It sounds like he did try to change course by moving and applying for other jobs and positions. The tragedy, well one of them at least, is that the system doesn’t value poets (or librarians). This guy had to die for his work to make it out into the greater world.


Indeed, it's sad to see that high of a price for one's recognition. That reminds me of Pieter Hintjens' words - "Ironic that dying turned out to be the greatest marketing stunt of my life."


Companies just won't advertise that they are made using exploitative conditions. The 'ethically made' technology label will have the same fate as organic, fair trade, etc. type labels: it will be priced out of reach for the vast majority of consumers.

Those in silicon valley with their Model 3 and sustainable earwax-based soaps will rave about their latest ethical laptops, while the rest of the country saves up income for years to buy the cheapest new model computer available and strives to make it work as long as possible. Most consumers are already well priced out of paying more for preference or good conscious.


Priced out of reach?

How were people able to afford the technology of the 80s and 90s that were made in developed countries? The biggest change from the shift of everything to China has been increased corporate profit.

The 80s Walkman or VCR made in Japan, the home computer made in the USA or GB were affordable. My 25 year old model M keyboard was made in Scotland. With the steady rise of automation it should be possible to do whilst paying workers a decent wage whether in China or at home.

If we have to lose the bottom of the market and the £300 laptops that are barely functional after a single software installation and a security upgrade, well everyone would benefit from losing those.


The answer to "How were people able to afford the technology of the 80s and 90s that were made in developed countries" is that many of them were not able to afford that, and did not, especially in poorer countries.

The number of households having such devices was much lower, in large part because of the cost; devices such as home computers, laptops and smartphones changed the world not when they were invented but when they became cheap enough to be really widespread; when you could buy a Japan VCR or USA computer without having Japan or USA levels of income, which the vast majority of global population don't. If we lose the bottom of the market with the cheap smartphones, well, then hundreds of millions of people worldwide would not have smartphones.


Yeah, but no.

A VCR was pretty much ubiquitous. A home computer was not, in most part not because of cost but because of not being able to see the point. Smartphones are more expensive than they've ever been. If you buy cheapo you're buying something a few years old and terrible.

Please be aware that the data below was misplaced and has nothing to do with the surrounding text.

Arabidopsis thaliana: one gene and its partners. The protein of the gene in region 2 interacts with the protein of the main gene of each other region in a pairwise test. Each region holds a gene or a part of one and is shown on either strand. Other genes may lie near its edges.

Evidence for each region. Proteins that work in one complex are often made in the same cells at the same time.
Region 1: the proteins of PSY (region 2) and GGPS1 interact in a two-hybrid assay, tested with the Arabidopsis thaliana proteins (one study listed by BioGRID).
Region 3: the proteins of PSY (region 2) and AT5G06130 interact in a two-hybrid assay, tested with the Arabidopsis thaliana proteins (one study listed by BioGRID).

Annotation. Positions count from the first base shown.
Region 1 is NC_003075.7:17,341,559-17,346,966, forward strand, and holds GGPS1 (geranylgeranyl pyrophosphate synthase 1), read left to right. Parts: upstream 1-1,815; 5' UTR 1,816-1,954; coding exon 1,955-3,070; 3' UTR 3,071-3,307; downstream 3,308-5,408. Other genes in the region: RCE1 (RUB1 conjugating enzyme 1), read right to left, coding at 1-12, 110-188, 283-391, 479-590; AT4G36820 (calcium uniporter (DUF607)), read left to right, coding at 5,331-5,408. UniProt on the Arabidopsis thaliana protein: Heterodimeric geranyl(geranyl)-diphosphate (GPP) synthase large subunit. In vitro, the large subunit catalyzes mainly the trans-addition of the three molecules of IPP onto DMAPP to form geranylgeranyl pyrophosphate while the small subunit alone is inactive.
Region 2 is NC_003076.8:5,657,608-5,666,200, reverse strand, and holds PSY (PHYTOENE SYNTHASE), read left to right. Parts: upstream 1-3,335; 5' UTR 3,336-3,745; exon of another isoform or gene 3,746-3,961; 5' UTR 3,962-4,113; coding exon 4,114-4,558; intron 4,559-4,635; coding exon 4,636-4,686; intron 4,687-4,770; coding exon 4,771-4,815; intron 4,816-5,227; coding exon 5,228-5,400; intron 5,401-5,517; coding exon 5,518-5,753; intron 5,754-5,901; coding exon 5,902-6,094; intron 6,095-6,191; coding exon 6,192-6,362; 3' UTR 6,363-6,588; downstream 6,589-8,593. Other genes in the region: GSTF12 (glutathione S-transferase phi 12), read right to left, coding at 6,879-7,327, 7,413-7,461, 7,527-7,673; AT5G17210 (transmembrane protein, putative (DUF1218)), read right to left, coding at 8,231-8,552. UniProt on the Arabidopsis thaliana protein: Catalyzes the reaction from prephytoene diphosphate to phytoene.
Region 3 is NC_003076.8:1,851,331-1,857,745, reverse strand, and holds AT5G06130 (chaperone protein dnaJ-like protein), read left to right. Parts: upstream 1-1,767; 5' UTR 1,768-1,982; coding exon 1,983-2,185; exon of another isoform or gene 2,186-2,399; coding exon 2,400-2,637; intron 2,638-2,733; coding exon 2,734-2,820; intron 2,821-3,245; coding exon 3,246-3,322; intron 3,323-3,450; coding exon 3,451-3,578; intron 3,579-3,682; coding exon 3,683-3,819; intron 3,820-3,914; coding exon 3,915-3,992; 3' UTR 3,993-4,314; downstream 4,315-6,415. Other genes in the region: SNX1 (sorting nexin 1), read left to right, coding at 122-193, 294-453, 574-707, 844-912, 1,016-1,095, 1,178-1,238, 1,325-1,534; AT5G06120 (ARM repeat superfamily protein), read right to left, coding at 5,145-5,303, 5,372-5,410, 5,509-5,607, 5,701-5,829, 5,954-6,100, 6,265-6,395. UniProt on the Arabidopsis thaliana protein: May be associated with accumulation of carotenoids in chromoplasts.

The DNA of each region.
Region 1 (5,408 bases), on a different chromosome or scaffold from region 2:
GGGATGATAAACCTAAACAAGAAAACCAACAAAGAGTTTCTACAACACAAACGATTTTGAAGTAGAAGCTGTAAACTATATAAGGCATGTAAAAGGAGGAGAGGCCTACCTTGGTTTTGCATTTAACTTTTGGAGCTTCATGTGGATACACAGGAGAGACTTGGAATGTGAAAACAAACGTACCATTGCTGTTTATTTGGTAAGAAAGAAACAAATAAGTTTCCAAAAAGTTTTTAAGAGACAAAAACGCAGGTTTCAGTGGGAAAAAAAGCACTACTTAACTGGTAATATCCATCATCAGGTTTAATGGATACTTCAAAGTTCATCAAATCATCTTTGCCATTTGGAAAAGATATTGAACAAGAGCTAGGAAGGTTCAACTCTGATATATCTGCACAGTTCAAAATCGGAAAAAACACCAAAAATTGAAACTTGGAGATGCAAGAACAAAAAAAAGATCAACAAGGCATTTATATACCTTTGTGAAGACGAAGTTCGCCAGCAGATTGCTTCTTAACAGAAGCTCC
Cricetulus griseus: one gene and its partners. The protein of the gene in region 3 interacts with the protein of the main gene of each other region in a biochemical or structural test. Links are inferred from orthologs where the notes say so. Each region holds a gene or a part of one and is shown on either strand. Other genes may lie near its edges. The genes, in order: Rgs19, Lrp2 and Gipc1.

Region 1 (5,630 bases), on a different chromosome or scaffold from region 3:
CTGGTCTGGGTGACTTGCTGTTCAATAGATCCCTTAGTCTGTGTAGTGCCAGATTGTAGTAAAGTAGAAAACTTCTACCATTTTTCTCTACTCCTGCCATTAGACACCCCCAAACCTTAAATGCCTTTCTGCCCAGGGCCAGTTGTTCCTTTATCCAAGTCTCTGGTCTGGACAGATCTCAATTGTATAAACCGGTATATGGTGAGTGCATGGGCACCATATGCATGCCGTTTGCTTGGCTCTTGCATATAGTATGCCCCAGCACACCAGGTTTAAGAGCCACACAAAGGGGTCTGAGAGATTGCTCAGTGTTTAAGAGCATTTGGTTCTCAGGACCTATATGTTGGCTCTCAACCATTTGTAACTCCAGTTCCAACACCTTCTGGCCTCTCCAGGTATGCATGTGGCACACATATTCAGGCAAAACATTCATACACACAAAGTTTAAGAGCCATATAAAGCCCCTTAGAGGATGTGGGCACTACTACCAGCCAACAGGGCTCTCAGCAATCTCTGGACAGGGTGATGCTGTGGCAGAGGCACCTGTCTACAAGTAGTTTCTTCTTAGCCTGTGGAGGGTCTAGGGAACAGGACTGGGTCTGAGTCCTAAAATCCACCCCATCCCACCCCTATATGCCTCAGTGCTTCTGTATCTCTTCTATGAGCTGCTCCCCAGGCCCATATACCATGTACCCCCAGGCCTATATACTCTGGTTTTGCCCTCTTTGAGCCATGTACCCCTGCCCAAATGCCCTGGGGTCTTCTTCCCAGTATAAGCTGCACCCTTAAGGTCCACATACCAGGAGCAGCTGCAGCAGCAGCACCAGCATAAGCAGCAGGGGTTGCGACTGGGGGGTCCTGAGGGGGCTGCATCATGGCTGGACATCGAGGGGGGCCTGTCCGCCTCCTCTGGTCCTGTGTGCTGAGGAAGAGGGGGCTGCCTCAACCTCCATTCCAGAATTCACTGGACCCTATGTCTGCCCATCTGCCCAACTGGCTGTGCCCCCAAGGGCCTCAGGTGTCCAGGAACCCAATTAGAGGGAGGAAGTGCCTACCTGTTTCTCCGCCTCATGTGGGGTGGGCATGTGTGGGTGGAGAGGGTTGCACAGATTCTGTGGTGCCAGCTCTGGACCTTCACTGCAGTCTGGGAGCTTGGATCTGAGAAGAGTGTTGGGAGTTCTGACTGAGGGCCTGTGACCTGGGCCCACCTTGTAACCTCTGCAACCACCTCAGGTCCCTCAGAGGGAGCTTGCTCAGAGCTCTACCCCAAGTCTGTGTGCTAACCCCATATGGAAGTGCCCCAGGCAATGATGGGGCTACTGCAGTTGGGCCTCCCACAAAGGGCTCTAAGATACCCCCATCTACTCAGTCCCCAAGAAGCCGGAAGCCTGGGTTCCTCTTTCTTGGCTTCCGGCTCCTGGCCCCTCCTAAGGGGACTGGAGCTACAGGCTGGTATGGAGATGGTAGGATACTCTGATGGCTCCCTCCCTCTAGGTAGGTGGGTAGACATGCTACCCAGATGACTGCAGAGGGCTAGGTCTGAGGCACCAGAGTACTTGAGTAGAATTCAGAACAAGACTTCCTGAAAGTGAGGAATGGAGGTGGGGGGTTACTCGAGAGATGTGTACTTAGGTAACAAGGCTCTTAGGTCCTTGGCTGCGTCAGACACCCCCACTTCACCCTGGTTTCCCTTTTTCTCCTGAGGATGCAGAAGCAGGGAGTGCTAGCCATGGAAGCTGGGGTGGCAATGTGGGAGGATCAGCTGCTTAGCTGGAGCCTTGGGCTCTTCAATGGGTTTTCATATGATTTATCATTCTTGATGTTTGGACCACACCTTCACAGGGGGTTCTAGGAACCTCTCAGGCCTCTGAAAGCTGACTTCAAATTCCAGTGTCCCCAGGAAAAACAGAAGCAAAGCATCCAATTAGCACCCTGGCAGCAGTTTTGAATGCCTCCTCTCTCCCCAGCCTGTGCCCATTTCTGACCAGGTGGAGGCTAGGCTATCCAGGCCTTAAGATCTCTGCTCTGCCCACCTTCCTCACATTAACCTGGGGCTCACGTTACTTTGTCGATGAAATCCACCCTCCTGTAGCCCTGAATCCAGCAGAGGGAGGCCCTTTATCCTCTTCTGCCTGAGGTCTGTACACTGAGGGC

There was no lack of them in other countries, what has changed is the number of countries able to afford consumerism at all.

Are you comparing like with like? No. The hundreds of millions of people worldwide buying cheap are NOT buying Apple or Sony either, are they? They're buying the brands that aren't even in first world countries.


No shareholder will agree to cut profits. The price of sustainability will be tacked on top of existing profit margins, as it is in all products where it is relevant. Like all sustainable products, it will be available only to those X% income levels who can afford to pay the premium on sustainable products.


I wasn’t old enough at the time to remember the relative pricing of those things as a consumer, but things like walkmans, televisions, and IBM laptops seemed much more affluent then compared to now.


Sony themselves were perhaps. There were plenty lower down the market made in Japan brands though, such as Aiwa, Akai, Sharp and dozens of others.

A TV was a cheap almost commodity thing when CRT based by the 80s. Only the arrival of widescreen CRT and flat screens that pushed the prices into the absurd. I imagine the 60s and 70s was the era for TV prices to be dropping.

Sure there's been a little inflation and price rises too. Overall the switch to China hasn't benefited first world consumers from price benefits from the brands. The price benefits have been in places like Primark with a £1 T shirt and the unknown brands on Amazon marketplace. A pair of Levis or an Apple device is just as "for the affluent" as they've ever been. Often more so, despite manufacture moving somewhere cheap.


> out of reach for the vast majority of consumers.